Arm Launches New Neoverse N1 and E1 Server Cores

Neoverse E1

The Neoverse E1 design targets high throughput. Arm says that compared to the Cortex-A53, the E1 offers 2.7x the throughput performance, 2.4x the throughput efficiency, and 2.1x the compute performance.

The E1 is organized very differently from the N1. Up to eight E1 cores are packed together in a single cluster. The clusters themselves are very similar if not identical to Arm’s existing DynamIQ clusters albeit they have not used that actual name to refer to them so they might be slightly tweaked for infrastructure workloads.

The Neoverse E1 features a 10-stage accordion integer pipeline that may stretch out to 13 stages. The E1, like most of Arm’s high-efficiency cores, is relatively small. However, there are a number of major differences that departs from the traditional cortex design. The E1 is two-way superscalar with a 3-issue OoO back-end.

The E1 has a configurable 32 KiB or 64 KiB instruction and data caches. There is also an optional private L2 cache which can be configured between 64 KiB and 256 KiB. The caches have very low latencies – 2-cycle L1 and 6-cycle L2 for fastest load-to-use. Each cycle 8 bytes (2 instructions) are fetched and queued. The E2 can decode up to two instructions each cycle. Up to three instructions are issued each cycle to the execution units.

The E1 has three ports – a dedicated AGU port and two mixed execution ports. Both execution ports feature an integer pipeline and an advanced SIMD pipeline. One of the ports is also capable of complex integer operations. Note that all units are 64-bit wide, this applies to both the integer as well as the NEON EUs. Supporting ARMv8.2, this means up to eight 16-bit operations per cycle or up to four 32-bit to sixteen 8-bit operations with the dot product instructions.

Compared to the N1, the E1 is extremely power and energy efficient. On a leading-edge 7 nm process, the E1 takes up just 0.46 mm² for the E1 core with 32 KiB L1 and a 128 KiB L2. The target design point for the E1 is around 2.5 GHz at 183 mW.

Example Neoverse E1 CPU die-plot – Core + 128 K L2 (Arm)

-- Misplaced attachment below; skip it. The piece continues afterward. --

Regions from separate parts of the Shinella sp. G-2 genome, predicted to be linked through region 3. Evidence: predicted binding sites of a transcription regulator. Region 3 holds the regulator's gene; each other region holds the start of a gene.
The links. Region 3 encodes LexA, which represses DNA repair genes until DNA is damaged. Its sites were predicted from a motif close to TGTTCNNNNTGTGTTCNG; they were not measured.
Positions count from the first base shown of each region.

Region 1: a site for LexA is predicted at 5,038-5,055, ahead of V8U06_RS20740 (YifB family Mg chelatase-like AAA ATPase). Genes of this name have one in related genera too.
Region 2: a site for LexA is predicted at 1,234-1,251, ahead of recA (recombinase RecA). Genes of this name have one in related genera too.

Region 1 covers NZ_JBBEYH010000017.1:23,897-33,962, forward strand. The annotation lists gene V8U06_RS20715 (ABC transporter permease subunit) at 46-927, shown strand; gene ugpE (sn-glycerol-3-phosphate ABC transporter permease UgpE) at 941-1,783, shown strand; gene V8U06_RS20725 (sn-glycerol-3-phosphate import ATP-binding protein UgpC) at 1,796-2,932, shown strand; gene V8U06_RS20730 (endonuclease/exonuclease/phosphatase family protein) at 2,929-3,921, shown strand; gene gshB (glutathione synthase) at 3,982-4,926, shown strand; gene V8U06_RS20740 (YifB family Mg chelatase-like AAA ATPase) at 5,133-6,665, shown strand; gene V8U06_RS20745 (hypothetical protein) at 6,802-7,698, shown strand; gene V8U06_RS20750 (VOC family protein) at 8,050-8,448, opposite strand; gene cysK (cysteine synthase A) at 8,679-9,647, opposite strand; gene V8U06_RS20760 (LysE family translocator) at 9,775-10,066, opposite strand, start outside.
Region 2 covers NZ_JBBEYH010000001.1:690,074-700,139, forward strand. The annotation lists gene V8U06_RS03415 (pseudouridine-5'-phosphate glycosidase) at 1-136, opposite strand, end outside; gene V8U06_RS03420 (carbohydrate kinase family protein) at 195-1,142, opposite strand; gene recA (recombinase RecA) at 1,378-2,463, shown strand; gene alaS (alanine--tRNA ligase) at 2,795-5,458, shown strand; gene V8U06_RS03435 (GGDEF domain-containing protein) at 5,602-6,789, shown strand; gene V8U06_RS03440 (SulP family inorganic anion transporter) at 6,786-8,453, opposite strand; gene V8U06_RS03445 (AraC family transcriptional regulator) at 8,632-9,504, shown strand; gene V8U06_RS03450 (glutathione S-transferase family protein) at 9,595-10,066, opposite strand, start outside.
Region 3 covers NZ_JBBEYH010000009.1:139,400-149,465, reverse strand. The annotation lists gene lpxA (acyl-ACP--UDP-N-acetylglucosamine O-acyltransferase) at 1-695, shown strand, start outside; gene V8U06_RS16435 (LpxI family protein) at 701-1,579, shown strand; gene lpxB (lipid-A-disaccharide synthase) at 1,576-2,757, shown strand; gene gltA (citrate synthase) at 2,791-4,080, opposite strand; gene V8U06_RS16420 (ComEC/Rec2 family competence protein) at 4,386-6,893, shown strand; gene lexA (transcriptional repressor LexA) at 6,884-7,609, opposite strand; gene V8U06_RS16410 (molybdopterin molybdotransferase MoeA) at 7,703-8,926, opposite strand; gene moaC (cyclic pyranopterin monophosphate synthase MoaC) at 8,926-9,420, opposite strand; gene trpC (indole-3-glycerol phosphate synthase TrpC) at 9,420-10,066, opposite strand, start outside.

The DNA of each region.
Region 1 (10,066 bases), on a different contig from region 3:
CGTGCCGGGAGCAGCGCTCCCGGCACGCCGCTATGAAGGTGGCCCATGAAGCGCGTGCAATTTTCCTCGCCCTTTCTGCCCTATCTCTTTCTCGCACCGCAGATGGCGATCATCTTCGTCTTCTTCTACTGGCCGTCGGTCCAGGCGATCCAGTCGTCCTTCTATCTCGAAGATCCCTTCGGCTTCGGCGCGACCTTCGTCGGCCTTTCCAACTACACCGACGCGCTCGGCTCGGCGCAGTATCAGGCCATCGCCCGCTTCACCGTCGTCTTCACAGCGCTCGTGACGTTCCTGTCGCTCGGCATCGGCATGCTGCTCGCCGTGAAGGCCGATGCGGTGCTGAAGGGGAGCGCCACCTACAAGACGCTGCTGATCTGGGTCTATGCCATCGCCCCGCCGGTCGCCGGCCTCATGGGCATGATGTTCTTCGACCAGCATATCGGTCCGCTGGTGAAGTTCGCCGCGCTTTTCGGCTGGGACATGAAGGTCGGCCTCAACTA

The Neoverse E1 uses simultaneous multithreading in order to hide memory latency across threads. Compared to the Cortex-A55, a single-threaded Neoverse E1 core reduces the number of stalled cycles by half in various typical network and packet processing workloads. Arim claims that use of multithreading on the E1 can further reduce this by another 20-40%.

The E1 is fully multi-threaded – each thread can operate at a different exception level, running a different OS/VM. To the software, each hardware thread appears as a separate logical core. The E1 duplicates GP RF, Vector RF, and the system registers for each thread. Each cycle, the instruction fetch alternates round-robin between the threads, depending on availability. The OoO backend, starting from the reservation station all competitively share the resources between the two threads.


Customization is at the center of the Neoverse E1 platform. Like the N1 platform, multiple E1 clusters may be combined using Arm’s Coherent Mesh Network 600 (CMN-600) mesh architecture.

In fact, one of Arm’s reference design uses a two-cluster setup. The full SoC design has 16 cores and 32 threads along with a DDR4 memory controller (2 channels). For that design, the total CPU power budget is at less than 4 W with a total SoC power of less than 15 W.

Beyond the homogeneous design, it might be advantageous for some designs to feature a heterogeneous mixture of compute units. The Neoverse N1 and E1 are designed such that they can be mixed and matched along with other custom IP blocks to form a more complex SoC that addresses the needs for specific workloads.

One of the other reference designs Arm talked about is for networking applications. This design incorporates 32 Neoverse E1 cores for throughput along with 8 Neoverse N1 cores for high-performance processing and management and some customer IP components.

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I’m having a hard time believing that a single broadwell core will hit ~37 on spec2006 integer while at 1.8Ghz. Unless you’re talking about ICC submission with autopar, in which case that’s not really single-threaded performance anymore, is it?

For reference, the Anandtech’s GCC numbers from a few years back show the 2699v4 scoring around ~35, with no indication that turbo was disabled, so likely tacking around 3.6Ghz.


Hello, by “CAGR performance” do you mean “Compound Annual Growth Rate” and if so could you please elaborate?

Cole J
Cole J

I believe he did mean “Compound Annual Growth Rate” in the sense that ARM expects 30% performance increase per generation (relative to most-advanced gen.) Ares should be 1.3x Cosmo’s power, Zeus 1.69x, and Poseidon 2.197x. If each generation lasts one year (as shown in the diagram at the top of page two) then the rate per generation is equal to the rate per year.